Eddie Software developer and Unicode nerd

Why I made yet another Cree syllabics converter

Why I made yet another Cree syllabics converter

The Western Cree languages—Plains Cree, Woods Cree, and Swampy Cree—are written using two systems: one with letters borrowed from the English alphabet, in a system known as the standard Roman orthography (SRO), and ᓀᐦᐃᔭᐏ ᒐᐦᑭᐯᐦᐃᑲᓇ (Cree syllabics). SRO is relatively easy to type on a modern computer, but syllabics are more difficult, because of the lack of a well-established syllabics input layout. It’s easier to just use a converter which, given Cree text in SRO, produces Cree text in syllabics. In this post, I describe my criticisms of the converters that existed prior to July 2018, and introduce syllabics.app—a syllabics converter that I developed in reaction to the former converters.

What you need to know to understand this post

For the latter part of this blog post, where I discuss using the converter in your own project, I assume you know how to use:

  • npm for installing JavaScript packages; or
  • pip for installing Python packages

If you don’t care about embedding my converter in your coding project, then there’s no prior technical knowledge needed!

What are the freely available transliterators?

A quick Google search will net you at least the following SRO to syllabics transliterators.

However, none of these transliterators are perfect.

The issues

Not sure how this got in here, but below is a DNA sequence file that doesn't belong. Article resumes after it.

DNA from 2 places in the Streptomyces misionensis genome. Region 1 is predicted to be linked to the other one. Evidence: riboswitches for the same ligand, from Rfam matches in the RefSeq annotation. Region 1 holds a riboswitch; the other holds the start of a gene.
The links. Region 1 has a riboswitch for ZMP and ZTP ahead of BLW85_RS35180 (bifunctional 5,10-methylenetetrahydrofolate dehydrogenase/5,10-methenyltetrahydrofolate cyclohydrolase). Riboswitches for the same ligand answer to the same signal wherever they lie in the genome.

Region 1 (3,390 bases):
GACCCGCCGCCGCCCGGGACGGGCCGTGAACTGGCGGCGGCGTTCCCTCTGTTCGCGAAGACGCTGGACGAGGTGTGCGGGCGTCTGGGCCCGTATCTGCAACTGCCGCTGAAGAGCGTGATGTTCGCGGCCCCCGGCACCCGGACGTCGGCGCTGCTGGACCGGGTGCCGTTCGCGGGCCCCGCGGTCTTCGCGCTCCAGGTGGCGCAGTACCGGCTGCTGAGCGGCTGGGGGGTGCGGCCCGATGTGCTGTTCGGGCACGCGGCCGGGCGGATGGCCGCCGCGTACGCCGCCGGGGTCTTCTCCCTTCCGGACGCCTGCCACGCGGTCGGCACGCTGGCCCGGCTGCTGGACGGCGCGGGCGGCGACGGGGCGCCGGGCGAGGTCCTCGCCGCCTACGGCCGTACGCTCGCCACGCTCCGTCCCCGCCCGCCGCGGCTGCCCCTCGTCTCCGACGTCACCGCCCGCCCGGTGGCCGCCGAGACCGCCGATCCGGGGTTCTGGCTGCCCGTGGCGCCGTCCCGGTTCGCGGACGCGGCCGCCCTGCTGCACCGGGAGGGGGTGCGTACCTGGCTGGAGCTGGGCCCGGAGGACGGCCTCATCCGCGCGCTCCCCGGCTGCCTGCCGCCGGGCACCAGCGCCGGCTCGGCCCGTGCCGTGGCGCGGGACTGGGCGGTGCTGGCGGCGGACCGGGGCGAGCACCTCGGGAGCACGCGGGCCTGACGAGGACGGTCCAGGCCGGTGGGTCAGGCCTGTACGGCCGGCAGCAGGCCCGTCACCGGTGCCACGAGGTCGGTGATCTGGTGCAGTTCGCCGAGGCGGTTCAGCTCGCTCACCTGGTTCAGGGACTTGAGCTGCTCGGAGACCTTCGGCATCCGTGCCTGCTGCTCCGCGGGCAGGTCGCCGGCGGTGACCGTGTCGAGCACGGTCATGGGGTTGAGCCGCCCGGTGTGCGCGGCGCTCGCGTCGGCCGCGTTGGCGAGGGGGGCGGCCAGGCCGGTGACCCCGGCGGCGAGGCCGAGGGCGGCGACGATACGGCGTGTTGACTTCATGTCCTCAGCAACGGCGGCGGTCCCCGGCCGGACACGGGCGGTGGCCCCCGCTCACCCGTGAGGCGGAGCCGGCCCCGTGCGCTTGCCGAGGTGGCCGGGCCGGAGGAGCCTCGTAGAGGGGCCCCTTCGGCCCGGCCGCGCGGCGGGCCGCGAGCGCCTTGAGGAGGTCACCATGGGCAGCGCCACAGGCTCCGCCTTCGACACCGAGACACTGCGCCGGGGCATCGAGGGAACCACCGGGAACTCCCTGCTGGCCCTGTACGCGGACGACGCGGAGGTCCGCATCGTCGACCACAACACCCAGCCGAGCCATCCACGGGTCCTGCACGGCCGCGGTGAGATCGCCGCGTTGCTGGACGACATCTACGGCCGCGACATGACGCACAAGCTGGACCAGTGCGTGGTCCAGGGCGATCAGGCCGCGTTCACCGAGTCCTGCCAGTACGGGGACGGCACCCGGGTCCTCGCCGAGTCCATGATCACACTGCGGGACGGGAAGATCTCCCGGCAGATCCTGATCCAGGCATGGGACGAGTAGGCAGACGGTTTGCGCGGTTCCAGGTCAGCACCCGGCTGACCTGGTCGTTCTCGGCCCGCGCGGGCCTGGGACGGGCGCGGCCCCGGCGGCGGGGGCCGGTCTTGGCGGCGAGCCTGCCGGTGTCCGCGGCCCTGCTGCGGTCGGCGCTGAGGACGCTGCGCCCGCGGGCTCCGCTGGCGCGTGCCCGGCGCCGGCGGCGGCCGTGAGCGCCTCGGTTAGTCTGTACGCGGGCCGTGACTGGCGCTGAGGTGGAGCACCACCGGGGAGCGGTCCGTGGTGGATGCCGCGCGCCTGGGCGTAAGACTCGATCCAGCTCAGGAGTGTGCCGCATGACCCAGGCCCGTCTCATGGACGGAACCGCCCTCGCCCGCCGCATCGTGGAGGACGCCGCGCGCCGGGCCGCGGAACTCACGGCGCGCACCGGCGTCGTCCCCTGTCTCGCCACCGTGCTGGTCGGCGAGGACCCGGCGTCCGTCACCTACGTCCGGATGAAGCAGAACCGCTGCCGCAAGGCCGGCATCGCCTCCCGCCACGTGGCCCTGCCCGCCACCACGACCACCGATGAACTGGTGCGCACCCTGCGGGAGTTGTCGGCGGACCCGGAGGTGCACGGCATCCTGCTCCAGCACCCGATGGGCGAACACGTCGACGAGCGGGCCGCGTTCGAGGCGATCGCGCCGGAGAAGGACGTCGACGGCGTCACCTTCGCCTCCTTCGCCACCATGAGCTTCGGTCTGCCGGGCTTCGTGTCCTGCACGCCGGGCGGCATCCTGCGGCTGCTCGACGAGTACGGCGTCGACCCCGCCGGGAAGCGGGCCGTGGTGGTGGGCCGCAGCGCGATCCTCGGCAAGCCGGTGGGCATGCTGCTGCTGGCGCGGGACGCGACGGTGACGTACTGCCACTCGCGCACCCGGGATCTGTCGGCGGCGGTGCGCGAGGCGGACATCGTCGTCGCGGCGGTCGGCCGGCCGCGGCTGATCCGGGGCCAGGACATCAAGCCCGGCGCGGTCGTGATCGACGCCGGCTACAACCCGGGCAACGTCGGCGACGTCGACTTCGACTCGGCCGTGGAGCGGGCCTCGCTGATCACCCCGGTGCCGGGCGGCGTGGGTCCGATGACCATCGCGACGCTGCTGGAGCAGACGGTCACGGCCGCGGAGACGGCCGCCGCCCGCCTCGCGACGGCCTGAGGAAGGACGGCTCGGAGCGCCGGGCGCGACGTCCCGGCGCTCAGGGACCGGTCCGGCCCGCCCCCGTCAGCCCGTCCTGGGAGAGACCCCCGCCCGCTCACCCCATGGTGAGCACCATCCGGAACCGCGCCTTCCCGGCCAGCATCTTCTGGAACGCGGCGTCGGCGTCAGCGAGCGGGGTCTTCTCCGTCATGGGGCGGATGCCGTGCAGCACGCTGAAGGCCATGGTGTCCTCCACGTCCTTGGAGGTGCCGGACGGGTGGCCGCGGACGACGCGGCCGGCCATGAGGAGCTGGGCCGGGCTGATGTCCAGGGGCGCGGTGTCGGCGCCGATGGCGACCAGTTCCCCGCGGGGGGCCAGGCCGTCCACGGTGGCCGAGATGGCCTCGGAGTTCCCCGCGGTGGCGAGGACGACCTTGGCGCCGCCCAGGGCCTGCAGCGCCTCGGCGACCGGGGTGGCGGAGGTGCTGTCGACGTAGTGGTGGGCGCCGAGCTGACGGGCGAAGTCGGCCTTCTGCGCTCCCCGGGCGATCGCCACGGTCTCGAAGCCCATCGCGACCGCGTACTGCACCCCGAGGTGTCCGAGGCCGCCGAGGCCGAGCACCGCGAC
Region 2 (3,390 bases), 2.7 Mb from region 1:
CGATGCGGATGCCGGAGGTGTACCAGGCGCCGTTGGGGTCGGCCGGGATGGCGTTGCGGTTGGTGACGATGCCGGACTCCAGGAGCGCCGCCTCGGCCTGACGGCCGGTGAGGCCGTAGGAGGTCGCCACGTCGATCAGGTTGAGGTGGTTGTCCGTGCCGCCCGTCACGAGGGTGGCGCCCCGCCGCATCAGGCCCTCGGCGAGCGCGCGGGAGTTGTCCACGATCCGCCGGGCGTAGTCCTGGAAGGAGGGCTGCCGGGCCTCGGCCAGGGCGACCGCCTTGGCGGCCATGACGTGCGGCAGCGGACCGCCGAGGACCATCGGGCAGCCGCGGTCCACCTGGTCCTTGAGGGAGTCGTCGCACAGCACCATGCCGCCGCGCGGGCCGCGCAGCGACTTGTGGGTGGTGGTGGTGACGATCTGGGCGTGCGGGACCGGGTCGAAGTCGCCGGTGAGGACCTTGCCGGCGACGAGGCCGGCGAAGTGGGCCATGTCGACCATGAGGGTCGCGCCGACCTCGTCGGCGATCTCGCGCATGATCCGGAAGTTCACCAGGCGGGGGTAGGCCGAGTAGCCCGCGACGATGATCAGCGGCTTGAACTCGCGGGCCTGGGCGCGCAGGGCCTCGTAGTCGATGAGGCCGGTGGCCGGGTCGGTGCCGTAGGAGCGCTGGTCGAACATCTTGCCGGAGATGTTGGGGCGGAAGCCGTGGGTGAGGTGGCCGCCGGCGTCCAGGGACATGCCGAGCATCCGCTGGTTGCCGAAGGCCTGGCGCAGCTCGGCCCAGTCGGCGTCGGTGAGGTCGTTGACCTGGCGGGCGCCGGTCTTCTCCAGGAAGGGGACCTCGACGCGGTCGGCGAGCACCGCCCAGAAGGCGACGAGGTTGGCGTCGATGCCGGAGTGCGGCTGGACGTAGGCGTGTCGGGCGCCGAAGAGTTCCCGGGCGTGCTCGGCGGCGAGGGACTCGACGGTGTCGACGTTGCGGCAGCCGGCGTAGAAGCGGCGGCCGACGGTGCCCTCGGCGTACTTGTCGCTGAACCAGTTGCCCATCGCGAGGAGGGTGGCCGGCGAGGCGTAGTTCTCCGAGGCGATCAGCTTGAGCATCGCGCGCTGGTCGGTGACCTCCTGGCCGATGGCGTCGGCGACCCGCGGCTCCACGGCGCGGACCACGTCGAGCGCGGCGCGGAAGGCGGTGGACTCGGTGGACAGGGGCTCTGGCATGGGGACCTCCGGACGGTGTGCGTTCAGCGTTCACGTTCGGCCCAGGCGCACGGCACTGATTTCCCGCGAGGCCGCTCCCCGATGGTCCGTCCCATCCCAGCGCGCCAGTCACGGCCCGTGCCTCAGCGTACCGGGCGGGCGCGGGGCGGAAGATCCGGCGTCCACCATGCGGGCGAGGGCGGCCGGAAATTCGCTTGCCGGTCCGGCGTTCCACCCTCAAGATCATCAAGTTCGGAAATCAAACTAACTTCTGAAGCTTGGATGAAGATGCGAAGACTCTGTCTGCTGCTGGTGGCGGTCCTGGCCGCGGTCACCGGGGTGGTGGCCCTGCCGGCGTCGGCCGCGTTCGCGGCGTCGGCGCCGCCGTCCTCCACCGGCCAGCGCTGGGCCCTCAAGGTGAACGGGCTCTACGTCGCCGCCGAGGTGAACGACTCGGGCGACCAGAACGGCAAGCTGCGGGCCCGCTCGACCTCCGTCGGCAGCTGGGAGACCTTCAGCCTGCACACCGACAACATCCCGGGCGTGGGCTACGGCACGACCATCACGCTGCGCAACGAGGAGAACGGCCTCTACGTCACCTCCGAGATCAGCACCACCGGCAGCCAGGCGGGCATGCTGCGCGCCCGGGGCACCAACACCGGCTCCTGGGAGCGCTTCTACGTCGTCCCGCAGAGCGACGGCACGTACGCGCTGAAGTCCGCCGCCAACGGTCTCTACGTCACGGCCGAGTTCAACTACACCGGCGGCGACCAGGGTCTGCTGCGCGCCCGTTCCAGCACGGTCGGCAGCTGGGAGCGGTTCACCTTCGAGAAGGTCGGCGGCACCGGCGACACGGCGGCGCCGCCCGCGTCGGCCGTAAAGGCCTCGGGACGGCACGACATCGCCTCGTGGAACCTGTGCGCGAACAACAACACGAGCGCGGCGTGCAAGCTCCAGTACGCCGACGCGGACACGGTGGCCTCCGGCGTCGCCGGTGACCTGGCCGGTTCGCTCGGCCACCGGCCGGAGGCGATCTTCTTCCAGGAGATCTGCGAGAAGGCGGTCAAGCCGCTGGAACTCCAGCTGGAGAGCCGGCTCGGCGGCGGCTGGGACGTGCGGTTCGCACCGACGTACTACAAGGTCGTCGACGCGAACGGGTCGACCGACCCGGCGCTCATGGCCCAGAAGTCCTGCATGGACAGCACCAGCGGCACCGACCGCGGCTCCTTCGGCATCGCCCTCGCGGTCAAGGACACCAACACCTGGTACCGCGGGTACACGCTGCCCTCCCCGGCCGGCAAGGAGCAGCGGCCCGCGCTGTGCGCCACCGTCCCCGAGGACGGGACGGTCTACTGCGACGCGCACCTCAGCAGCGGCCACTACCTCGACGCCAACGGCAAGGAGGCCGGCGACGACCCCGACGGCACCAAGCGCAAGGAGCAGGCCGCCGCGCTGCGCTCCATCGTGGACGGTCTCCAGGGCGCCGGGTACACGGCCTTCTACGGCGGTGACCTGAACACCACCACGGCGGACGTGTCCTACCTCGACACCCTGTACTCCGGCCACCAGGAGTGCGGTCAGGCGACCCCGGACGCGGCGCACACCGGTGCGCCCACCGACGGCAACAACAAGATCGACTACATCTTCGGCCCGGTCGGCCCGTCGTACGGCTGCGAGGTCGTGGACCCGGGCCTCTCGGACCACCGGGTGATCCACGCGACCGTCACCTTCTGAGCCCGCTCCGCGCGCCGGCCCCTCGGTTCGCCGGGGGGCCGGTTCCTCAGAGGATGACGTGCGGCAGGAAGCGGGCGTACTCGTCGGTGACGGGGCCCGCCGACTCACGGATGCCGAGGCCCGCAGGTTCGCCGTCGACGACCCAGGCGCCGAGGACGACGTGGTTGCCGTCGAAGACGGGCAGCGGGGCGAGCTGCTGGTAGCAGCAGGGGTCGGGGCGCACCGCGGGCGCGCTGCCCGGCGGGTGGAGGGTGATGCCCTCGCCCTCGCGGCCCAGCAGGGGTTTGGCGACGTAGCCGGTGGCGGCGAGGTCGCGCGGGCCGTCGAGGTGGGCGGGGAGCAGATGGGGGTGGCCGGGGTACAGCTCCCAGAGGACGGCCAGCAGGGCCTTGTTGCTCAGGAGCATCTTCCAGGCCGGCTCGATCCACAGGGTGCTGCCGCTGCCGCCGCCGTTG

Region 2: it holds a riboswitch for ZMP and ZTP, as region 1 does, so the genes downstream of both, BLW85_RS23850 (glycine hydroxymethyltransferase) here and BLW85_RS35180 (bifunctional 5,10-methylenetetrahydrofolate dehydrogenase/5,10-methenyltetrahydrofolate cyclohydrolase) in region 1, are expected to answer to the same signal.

Word final “hk”

In syllabics, a word that ends with an “hk”—or «ᐠ» in syllabics—are supposed end with «ᕽ» instead. However, this replacement can never occur in the middle of a word.

For example, the word “ê-wêpâpîhkêwêpinamâhk” (we (and not you) are setting it swinging), contains both a final “hk” and a “hk” cluster in the middle of the word. Its syllabic transcription is ᐁᐍᐹᐲᐦᑫᐍᐱᐊᒫᕽ.

The Algonquian Linguistic Atlas’s converter and syllabics.net’s converter both handle the conversion of “hk” to «ᐠ», without erroneously converting the sequence in the middle of a word. Notably, the community of Maskwacîs does not follow this convention. Therefore, the Maskwacîs Converter produces ᐁ ᐁᐧᐸᐱᐦᑫᐁᐧᐱᓇᒪᐦᐠ, unlike what is expected in other Cree communities.

Transliterating non-Cree words

Some transliterators attempt to convert every Latin character, even if it doesn’t make sense. Take the case of “Maskêkosihk Trail”—a road that goes from Edmonton to Enoch Cree Nation. The City of Edmonton unveiled the street sign, and, in the process, they unveiled an embarrassment: